These articles are published in the Slough Town FC programme. The Rebels play in the National League South in a swanky new ground. I’ve been supporting Slough since the beginning of time despite now living in Brighton.

Thursday, August 03, 2006

Putting The 'WOW' Back Into Slough

Printed in the Ryman Premier league match v Billericay Town 7th January 2006

So did it make you happy? The biggest social experiment of its kind with six happiness experts arriving in town with a mission to put a smile on people's faces, or more precisely hoping to Make Slough Happy. Having rub Sloughs face in it, thanks to the The Office, no doubt the BBC wanted to make amends.

The ten point happiness manifesto was common sense including stuff like plant something, count your blessings, do a bit of exercise, cut down on TV and do a good deed every day. But did we need a "skilled team of happiness experts" to tell us that? Quite frankly these experts got on my nerves. My main problem with them is that's it all very well if you are well educated and earning a packet, but telling someone living in rubbish housing or trapped in a dead-end job to cheer up could end up with them happily giving you a punch. Take the "expert" standing outside Slough station lecturing people that commuting each day makes them miserable. I'm sure they all needed to be told that!

Other happiness gurus have worked out that after a certain point, being wealthy doesn't make us any happier. Tell that to governments and economists who are obsessed with measuring the health of the nation by how much we produce and buy. So does buying more stuff make us happy?

At the end of the programme, the experts declared that the 50 people who had taken part were far more happy than when the programme first began. Of course if you take 50 people, push them into things that wouldn't normally do, open up more opportunities for them and get them to meet new people chances are they will feel better. I'm not arguing that it's no bad thing, it's just depressing that it took a TV company to get people out of ruts. One of the women who has been suffering for years with mental health problems, chronic depression and anxiety, said that one thing the programme taught her was that "actually the town has the potential for wonderful community spirit."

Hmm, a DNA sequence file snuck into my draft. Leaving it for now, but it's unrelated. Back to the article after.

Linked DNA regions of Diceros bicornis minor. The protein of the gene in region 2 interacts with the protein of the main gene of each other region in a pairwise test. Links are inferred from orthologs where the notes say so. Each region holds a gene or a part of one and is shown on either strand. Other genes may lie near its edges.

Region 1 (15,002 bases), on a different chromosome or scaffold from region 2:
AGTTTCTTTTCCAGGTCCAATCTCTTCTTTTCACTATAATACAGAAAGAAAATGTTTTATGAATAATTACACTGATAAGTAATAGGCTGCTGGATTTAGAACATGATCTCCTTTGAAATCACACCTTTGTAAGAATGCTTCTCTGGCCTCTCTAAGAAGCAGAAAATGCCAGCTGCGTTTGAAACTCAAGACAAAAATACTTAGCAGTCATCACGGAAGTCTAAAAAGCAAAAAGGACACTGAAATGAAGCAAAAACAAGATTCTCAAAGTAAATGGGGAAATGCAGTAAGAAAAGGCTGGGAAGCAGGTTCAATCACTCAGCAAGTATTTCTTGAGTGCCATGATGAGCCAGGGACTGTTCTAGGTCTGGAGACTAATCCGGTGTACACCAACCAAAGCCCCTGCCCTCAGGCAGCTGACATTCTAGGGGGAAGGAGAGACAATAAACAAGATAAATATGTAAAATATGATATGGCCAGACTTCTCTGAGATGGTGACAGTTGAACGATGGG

One of the happiness gurus Dr Richard Stevens, also talked about the communal experience that was the most rewarding. "We started with this very disparate sea of faces, and soon they were all involved and animated in a group." Stevens believes that modern society works against contentment in various ways: that we are very busy to no particular purpose; that we fret about the past and we worry about the future and we forget about the present; that we talk all the time about diet and exercise then we eat badly and slob out; that we would love to be part of a community, but spend half our lives staring at TV screens and playing online poker.

So what have we hear at Slough Town? A cross section of the community who get together for a couple of hours to watch football and get a bit of fresh air into the bargain. And what would make us happy? Our own ground would no doubt send serotonin levels through the roof. A new ground where we could put into practice 'more of that wonderful community spirit.' Of course we could at least be on our way now, if it were not for those idiots in the council who vetoed plans for a community football club in Britwell. But hey presto, now they want the same thing, without the football but with a lot more housing being built over Britwell's green spaces. They claim that these extra housing would pay for leisure facilities, a new Britwell parish hall, a larger community centre in Northborough, and doing up the Wentworth flats. All very commendable, but the fact that they could have had less houses in exchange for Conference style football facilities for the whole area.

It's up to you football loving residents of Slough to let those standing for election in May know what would make Slough happy for you and vote out those who have used the club as a political football.